All are welcome to come meditate with the monks, Tuesday nights, 6:30-8:00 pm, at Yoga Samadhi in White Salmon, WA. Cushions and chairs are available.
Perhaps the monks can now settle into more of a normal “Winter Retreat” routine, rather than working on repairs, heavy-duty snow removal or preventing new snow/ice problems.
February Events: A Quiet Month
- Venerable Saddhammo visits Jan. 31 – Feb. 7 (approx. dates)
- Meditation with the Monks, Tuesdays, 6:30-8:00 pm, Yoga Samadhi, White Salmon, 6:30 – 8:00 pm
Keeping it Kind of Quiet Through March
With all the snow, ice and cold-related work, Ajahn Sudanto and Venerable Kondañño haven’t had the extended period of relative silence, meditation and study that usually defines Winter Retreat. This normally is an important time of intense practice and renewal for monastics.
Their Winter Retreat “officially” continues through February, but the monks will try to maintain a retreat atmosphere through March. You can help them do this for the next couple of months by curtailing unnecessary talking, offering them food for their daily meal,* or giving your time if it’s needed. This type of support reduces demands on their time, which helps them focus on their practice as much as possible. (Note: It’s OK to say hello or ask Dhamma questions after offering a weekend meal or at Tuesday night meditation!)
Ajahn Sudanto and Tan Kondañño will soon leave a cold and snowy Birken Forest Monastery (British Columbia) … and return to a cold and snowy Hermitage! (In fact, we’ll have to see if this weather allows them to return on Jan. 11th.)
A warm welcome to both!
Meet Venerable Kondañño
Honoring Monastic Winter Retreat (Dec. 1 – Feb. 28)
During the monastic Winter Retreat, monks live in greater silence and focus more on meditation and study. It’s a time for them to recharge and deepen their practice.
We gently ask folks to honor the monks’ Winter Retreat. One way to do this is by curtailing unnecessary speech. Good news, though — Tuesday night meditation in White Salmon still offers a venue for Dhamma questions and discussions, so please feel free to bring your questions there!
Offering Alms and Meals
Another gentle reminder, this time about offering food. The monks eat one meal each day from food offered to them each morning. This type of support is needed daily.
Food may be offered to the monks as alms or meals. While several local families regularly offer food to the monks while they walk on alms round through White Salmon (nearly every morning), and various friends in the region bring meals to the Hermitage, more support is always needed and welcome. The monks rely primarily on alms food during the week and meals offered on the weekends at the Hermitage.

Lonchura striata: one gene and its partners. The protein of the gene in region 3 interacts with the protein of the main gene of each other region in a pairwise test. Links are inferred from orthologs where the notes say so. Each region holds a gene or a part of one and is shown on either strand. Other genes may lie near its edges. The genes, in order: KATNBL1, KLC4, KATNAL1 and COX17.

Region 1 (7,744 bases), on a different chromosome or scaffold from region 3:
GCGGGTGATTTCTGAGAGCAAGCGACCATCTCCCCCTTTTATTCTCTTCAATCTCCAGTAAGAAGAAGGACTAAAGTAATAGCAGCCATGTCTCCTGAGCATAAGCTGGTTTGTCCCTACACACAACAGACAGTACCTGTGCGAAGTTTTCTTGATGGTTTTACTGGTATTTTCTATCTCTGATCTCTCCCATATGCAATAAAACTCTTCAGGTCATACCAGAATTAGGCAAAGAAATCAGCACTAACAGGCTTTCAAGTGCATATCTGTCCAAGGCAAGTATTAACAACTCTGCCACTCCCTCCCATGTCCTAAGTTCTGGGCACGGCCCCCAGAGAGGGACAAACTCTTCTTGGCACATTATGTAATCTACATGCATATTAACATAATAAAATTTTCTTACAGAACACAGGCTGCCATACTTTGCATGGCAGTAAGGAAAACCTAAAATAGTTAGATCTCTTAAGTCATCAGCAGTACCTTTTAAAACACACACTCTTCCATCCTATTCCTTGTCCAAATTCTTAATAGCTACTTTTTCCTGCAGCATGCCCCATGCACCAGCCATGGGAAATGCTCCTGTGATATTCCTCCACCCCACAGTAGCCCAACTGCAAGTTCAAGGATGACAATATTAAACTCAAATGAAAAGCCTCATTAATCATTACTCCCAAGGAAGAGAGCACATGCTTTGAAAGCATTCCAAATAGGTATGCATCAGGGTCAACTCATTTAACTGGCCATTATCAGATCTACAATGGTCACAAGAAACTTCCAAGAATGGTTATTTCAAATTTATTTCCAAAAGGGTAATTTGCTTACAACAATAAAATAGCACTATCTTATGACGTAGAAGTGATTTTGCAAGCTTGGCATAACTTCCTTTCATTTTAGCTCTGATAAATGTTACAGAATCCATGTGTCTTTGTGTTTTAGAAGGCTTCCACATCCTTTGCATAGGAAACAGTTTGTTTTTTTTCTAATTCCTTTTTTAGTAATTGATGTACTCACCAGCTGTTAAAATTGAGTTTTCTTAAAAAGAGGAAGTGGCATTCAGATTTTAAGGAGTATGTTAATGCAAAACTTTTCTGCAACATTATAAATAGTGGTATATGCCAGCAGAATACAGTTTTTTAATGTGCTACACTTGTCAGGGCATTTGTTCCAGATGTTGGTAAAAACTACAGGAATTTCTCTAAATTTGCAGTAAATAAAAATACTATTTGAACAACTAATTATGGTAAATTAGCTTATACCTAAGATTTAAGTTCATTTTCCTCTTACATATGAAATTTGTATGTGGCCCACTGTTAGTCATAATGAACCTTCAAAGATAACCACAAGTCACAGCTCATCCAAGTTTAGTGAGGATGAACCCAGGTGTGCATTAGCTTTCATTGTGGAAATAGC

For some, offering food to the monks is simply a joyful act. For others, it may reflect their appreciation for the teachings or just being able to connect and talk with monastics (quite a rare situation in the US!). In any case, offering food is an act of generosity that truly gladdens the heart … of both giver and receiver!
*A Note from Sanghata
There ‘ve been only animal tracks on the Hermitage driveway since that white, fluffy stuff began falling from the sky a few weeks ago. That will change soon. The driveway snow will either melt or be plowed for Ajahn Sudanto’s and Venerable Kondañño’s arrival on January 11.
The monks may leave cold and snowy (and beautiful!) Birken Forest Monastery in British Columbia, only to return to pretty darn chilly and snowy White Salmon, Washington!
Regular / Recurring Events with the Monks
Weekly, Meditation with the Monks, Resuming January 17th
- The monks will resume leading meditation and offering Dhamma reflections, on Tuesdays, 6:30 – 8:00 pm, at Yoga Samadhi. All are welcome!
Monthly, Beginning in April
- Community Work Parties at Hermitage (1st Saturdays, 1:00 – 3:00 pm, Apr.-Sep.)
- Half-Day Retreats at Yoga Samadhi (2nd Saturdays, 1:00 – 5:00 pm, Apr.-Nov.)
- Portland Friends of the Dhamma (3rd Fridays & Saturdays, Apr.-Nov.)
- Tea, questions, meditation and Dhamma talk (5:30 – 9:00 pm, Third Fridays)
- Almsround and Meal Offering at PFoD (10:30 am – 1:00 pm, Third Saturdays)
Special Events, Comings, Goings and Retreats
- Dec. 1 – Feb. 28 2016-17 Winter Retreat
- Jan. 11 Aj. Sudanto & Tan Kondañño return to Hermitage
- May 3 – 17 Retreat at Birken Monastery for Hermitage group
- May 19 – 27 Aj. Sudanto to Amaravati Monastery (UK)
- July 7 & 8 Luang Por Sumedho visits
- July 9 – Oct. 5 Vassa (Monastic Summer Retreat)
- Aug 19 – 22 Aj. Sudanto to Steens Mtn. / Bend
- Aug. 29 – 30 Willa & Jitindryia Tuesday, plus Daylong
- Sep. 6 – 13 Yosemite Monastic Retreat
- Sep. 16 & 17 Hermitage Pah Bah*
- Oct. 6 – 12 Aj. Sudanto to Temple Monastery Kathina
- Dec. 1 – Feb. 28 2017-18 Winter Retreat
*If you will need lodging for the Pah Bah, it’s best to arrange it as soon as possible.
Please check the Pacific Hermitage website often to keep current with any additions, cancellations or changes. To learn about or offer alms food or a meal to the monks, please visit our Support page or contact Debie at firstname.lastname@example.org.
Best wishes for the new year!
Join Us: Tuesdays, 6:30 – 8:00 pm, Yoga Samadhi, White Salmon
Please join us! Some hosts may just begin and end the meditation, while others may lead a discussion or read something that speaks to them. No matter what, it will be a warm and supportive space to meditate with new or longtime Dhamma friends.
Our Hosts: Bruce Anderson (11/22 & 29), Colleen Regalbuto (12/6), Ellen Donoghue (12/13 & 1/3), Debie Garner (12/20) and Anna Siebenborn (1/10). We’ll announce a host for 12/27 a bit later.
Weather (not to mention life!) is uncertain, so please check the Pacific Hermitage website for any last minute notices about the schedule.
Monks Return January 11
Ajahn Sudanto will return to the Hermitage January 11, after first attending the Abhayagiri Thanksgiving Retreat, then traveling to Birken Forest Monastery (Canada) for the first part of his annual Monastic Winter Retreat. Venerable Kondañño, an Abhayagiri monk, will return with him and stay at least through the rest of the Winter Retreat.